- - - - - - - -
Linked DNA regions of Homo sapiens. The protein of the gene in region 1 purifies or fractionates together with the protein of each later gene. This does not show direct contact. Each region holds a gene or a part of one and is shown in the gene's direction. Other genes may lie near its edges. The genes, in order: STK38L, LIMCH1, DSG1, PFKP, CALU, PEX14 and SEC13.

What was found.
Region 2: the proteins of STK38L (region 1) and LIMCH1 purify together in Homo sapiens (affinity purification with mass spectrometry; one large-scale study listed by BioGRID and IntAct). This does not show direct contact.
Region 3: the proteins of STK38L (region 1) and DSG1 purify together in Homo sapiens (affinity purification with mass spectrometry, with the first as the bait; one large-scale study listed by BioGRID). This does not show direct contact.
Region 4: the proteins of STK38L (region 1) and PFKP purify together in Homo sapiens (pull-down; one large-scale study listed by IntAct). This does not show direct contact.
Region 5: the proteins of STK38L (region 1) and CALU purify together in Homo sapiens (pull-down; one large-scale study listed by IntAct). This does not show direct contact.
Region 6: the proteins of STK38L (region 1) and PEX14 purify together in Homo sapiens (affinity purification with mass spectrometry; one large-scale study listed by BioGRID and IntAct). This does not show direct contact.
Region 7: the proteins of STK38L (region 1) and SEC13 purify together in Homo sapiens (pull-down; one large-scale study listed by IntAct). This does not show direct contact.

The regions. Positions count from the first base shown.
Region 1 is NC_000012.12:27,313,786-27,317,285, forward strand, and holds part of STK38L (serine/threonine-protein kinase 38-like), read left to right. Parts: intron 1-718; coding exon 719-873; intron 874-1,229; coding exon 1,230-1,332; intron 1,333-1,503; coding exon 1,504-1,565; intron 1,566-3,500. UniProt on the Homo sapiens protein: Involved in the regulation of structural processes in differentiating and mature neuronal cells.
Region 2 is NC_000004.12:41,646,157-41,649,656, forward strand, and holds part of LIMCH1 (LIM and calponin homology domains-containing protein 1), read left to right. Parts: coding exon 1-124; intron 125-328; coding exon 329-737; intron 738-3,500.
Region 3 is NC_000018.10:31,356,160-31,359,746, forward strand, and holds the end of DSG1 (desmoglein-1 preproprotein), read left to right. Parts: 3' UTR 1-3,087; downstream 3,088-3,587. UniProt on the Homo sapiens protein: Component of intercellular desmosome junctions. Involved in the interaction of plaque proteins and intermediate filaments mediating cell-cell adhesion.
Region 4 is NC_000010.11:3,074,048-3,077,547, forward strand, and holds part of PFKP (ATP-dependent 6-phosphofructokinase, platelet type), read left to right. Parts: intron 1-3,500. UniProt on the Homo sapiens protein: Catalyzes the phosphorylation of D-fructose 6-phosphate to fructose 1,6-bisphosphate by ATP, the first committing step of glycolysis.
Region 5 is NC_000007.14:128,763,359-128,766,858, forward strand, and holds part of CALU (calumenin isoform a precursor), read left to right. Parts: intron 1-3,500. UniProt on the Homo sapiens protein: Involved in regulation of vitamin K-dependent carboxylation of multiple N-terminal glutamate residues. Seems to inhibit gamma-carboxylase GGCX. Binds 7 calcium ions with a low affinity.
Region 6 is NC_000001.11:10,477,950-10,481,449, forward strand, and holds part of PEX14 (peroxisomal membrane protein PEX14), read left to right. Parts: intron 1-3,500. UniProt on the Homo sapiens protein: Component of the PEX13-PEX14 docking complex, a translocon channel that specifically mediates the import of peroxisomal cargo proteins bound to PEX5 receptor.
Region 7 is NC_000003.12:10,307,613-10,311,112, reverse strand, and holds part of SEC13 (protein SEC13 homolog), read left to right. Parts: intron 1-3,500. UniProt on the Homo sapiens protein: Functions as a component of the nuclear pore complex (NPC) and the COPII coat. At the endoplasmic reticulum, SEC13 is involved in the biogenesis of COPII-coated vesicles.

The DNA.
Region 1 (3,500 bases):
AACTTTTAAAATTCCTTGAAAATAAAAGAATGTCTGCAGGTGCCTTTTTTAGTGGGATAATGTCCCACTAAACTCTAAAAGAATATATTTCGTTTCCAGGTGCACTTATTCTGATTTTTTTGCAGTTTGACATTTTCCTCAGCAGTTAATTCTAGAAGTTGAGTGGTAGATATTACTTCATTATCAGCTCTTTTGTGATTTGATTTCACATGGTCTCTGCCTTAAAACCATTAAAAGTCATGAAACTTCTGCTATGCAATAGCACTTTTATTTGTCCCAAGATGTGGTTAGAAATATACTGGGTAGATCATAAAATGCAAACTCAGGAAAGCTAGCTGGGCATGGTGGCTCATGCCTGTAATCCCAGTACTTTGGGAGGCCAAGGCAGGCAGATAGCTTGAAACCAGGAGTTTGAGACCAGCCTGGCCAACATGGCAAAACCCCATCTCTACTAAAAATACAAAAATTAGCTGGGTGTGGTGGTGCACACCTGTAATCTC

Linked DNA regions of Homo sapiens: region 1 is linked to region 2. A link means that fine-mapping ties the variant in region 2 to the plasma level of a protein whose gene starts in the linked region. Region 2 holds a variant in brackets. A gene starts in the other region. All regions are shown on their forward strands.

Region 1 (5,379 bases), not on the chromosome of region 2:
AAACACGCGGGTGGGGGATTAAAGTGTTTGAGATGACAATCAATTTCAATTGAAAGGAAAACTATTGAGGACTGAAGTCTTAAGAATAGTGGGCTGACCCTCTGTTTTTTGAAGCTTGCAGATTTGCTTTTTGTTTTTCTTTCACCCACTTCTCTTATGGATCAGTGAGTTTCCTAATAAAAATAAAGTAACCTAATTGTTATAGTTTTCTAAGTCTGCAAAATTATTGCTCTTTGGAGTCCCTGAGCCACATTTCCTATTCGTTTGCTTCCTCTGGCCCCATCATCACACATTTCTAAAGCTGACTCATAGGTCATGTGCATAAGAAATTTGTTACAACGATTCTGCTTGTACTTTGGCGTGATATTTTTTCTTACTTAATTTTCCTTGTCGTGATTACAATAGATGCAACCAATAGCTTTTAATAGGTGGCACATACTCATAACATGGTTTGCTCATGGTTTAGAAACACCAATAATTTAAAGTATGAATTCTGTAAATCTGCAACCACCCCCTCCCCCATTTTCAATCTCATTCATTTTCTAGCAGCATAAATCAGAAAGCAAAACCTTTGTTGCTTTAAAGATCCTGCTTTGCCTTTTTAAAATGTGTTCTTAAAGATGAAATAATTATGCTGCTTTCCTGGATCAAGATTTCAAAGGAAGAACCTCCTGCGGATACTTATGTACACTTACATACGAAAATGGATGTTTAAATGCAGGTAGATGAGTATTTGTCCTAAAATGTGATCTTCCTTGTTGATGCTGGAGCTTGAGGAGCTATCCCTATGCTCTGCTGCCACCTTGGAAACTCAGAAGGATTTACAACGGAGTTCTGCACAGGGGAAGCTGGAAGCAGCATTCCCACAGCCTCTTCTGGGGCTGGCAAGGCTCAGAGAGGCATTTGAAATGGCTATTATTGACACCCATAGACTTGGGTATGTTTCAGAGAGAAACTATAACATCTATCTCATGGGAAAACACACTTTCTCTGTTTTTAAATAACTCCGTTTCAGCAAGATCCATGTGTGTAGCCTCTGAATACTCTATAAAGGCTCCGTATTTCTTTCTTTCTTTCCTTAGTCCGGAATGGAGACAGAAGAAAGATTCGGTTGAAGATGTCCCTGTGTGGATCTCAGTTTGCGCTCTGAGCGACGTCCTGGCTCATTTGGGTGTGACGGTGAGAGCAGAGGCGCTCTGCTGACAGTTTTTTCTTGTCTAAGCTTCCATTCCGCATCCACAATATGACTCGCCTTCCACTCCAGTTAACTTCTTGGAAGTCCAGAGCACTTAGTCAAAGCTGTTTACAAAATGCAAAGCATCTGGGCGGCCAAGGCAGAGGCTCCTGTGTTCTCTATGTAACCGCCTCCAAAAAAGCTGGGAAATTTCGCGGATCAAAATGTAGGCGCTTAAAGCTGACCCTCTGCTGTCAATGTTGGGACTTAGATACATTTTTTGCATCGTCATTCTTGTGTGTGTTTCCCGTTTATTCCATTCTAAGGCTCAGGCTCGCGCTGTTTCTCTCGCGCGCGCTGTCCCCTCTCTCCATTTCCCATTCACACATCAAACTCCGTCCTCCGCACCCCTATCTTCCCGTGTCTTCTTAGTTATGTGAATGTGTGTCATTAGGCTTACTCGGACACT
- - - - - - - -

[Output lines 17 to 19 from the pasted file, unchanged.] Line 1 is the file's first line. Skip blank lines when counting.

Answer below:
The DNA.
Region 1 (3,500 bases):
AACTTTTAAAATTCCTTGAAAATAAAAGAATGTCTGCAGGTGCCTTTTTTAGTGGGATAATGTCCCACTAAACTCTAAAAGAATATATTTCGTTTCCAGGTGCACTTATTCTGATTTTTTTGCAGTTTGACATTTTCCTCAGCAGTTAATTCTAGAAGTTGAGTGGTAGATATTACTTCATTATCAGCTCTTTTGTGATTTGATTTCACATGGTCTCTGCCTTAAAACCATTAAAAGTCATGAAACTTCTGCTATGCAATAGCACTTTTATTTGTCCCAAGATGTGGTTAGAAATATACTGGGTAGATCATAAAATGCAAACTCAGGAAAGCTAGCTGGGCATGGTGGCTCATGCCTGTAATCCCAGTACTTTGGGAGGCCAAGGCAGGCAGATAGCTTGAAACCAGGAGTTTGAGACCAGCCTGGCCAACATGGCAAAACCCCATCTCTACTAAAAATACAAAAATTAGCTGGGTGTGGTGGTGCACACCTGTAATCTC